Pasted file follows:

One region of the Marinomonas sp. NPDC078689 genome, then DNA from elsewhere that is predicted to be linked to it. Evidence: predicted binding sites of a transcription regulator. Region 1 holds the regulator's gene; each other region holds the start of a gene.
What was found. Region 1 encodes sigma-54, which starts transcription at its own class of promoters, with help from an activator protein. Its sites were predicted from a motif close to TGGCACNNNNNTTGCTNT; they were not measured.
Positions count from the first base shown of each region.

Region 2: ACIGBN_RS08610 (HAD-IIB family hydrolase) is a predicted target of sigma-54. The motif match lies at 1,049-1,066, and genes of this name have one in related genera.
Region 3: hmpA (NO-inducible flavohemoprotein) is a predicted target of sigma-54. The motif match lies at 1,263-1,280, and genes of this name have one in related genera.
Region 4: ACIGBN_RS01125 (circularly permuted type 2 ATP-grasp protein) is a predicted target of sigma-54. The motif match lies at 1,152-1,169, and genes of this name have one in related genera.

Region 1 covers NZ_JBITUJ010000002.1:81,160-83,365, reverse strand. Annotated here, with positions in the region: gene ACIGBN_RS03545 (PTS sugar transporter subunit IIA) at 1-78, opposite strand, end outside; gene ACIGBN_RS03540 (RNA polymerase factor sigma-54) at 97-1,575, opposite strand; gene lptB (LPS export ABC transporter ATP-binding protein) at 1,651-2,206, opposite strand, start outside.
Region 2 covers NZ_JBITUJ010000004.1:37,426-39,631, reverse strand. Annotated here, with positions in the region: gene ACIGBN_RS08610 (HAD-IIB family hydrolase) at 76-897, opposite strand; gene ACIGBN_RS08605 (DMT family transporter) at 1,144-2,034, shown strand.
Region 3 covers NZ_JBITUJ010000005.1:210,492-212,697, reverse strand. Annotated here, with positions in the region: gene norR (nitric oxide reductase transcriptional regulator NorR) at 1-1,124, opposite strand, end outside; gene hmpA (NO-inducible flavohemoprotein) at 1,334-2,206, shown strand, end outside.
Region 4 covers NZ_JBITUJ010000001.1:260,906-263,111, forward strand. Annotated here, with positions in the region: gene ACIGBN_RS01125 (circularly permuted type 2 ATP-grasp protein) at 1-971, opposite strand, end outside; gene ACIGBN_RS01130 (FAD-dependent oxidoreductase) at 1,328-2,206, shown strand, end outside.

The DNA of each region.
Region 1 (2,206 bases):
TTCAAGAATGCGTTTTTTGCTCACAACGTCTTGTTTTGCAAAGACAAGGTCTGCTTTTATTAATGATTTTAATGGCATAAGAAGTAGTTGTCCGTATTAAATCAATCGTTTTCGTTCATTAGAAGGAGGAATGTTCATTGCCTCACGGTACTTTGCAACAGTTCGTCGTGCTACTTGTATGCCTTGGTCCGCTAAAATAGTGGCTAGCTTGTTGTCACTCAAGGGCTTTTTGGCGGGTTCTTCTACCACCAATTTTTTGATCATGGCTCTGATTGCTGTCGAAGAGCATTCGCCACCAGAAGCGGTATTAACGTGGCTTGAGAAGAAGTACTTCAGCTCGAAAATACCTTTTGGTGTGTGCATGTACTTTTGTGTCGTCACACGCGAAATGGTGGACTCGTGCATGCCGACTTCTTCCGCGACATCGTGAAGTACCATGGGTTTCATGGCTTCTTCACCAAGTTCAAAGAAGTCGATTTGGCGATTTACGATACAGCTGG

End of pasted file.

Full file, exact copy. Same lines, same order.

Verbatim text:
One region of the Marinomonas sp. NPDC078689 genome, then DNA from elsewhere that is predicted to be linked to it. Evidence: predicted binding sites of a transcription regulator. Region 1 holds the regulator's gene; each other region holds the start of a gene.
What was found. Region 1 encodes sigma-54, which starts transcription at its own class of promoters, with help from an activator protein. Its sites were predicted from a motif close to TGGCACNNNNNTTGCTNT; they were not measured.
Positions count from the first base shown of each region.

Region 2: ACIGBN_RS08610 (HAD-IIB family hydrolase) is a predicted target of sigma-54. The motif match lies at 1,049-1,066, and genes of this name have one in related genera.
Region 3: hmpA (NO-inducible flavohemoprotein) is a predicted target of sigma-54. The motif match lies at 1,263-1,280, and genes of this name have one in related genera.
Region 4: ACIGBN_RS01125 (circularly permuted type 2 ATP-grasp protein) is a predicted target of sigma-54. The motif match lies at 1,152-1,169, and genes of this name have one in related genera.

Region 1 covers NZ_JBITUJ010000002.1:81,160-83,365, reverse strand. Annotated here, with positions in the region: gene ACIGBN_RS03545 (PTS sugar transporter subunit IIA) at 1-78, opposite strand, end outside; gene ACIGBN_RS03540 (RNA polymerase factor sigma-54) at 97-1,575, opposite strand; gene lptB (LPS export ABC transporter ATP-binding protein) at 1,651-2,206, opposite strand, start outside.
Region 2 covers NZ_JBITUJ010000004.1:37,426-39,631, reverse strand. Annotated here, with positions in the region: gene ACIGBN_RS08610 (HAD-IIB family hydrolase) at 76-897, opposite strand; gene ACIGBN_RS08605 (DMT family transporter) at 1,144-2,034, shown strand.
Region 3 covers NZ_JBITUJ010000005.1:210,492-212,697, reverse strand. Annotated here, with positions in the region: gene norR (nitric oxide reductase transcriptional regulator NorR) at 1-1,124, opposite strand, end outside; gene hmpA (NO-inducible flavohemoprotein) at 1,334-2,206, shown strand, end outside.
Region 4 covers NZ_JBITUJ010000001.1:260,906-263,111, forward strand. Annotated here, with positions in the region: gene ACIGBN_RS01125 (circularly permuted type 2 ATP-grasp protein) at 1-971, opposite strand, end outside; gene ACIGBN_RS01130 (FAD-dependent oxidoreductase) at 1,328-2,206, shown strand, end outside.

The DNA of each region.
Region 1 (2,206 bases):
TTCAAGAATGCGTTTTTTGCTCACAACGTCTTGTTTTGCAAAGACAAGGTCTGCTTTTATTAATGATTTTAATGGCATAAGAAGTAGTTGTCCGTATTAAATCAATCGTTTTCGTTCATTAGAAGGAGGAATGTTCATTGCCTCACGGTACTTTGCAACAGTTCGTCGTGCTACTTGTATGCCTTGGTCCGCTAAAATAGTGGCTAGCTTGTTGTCACTCAAGGGCTTTTTGGCGGGTTCTTCTACCACCAATTTTTTGATCATGGCTCTGATTGCTGTCGAAGAGCATTCGCCACCAGAAGCGGTATTAACGTGGCTTGAGAAGAAGTACTTCAGCTCGAAAATACCTTTTGGTGTGTGCATGTACTTTTGTGTCGTCACACGCGAAATGGTGGACTCGTGCATGCCGACTTCTTCCGCGACATCGTGAAGTACCATGGGTTTCATGGCTTCTTCACCAAGTTCAAAGAAGTCGATTTGGCGATTTACGATACAGCTGG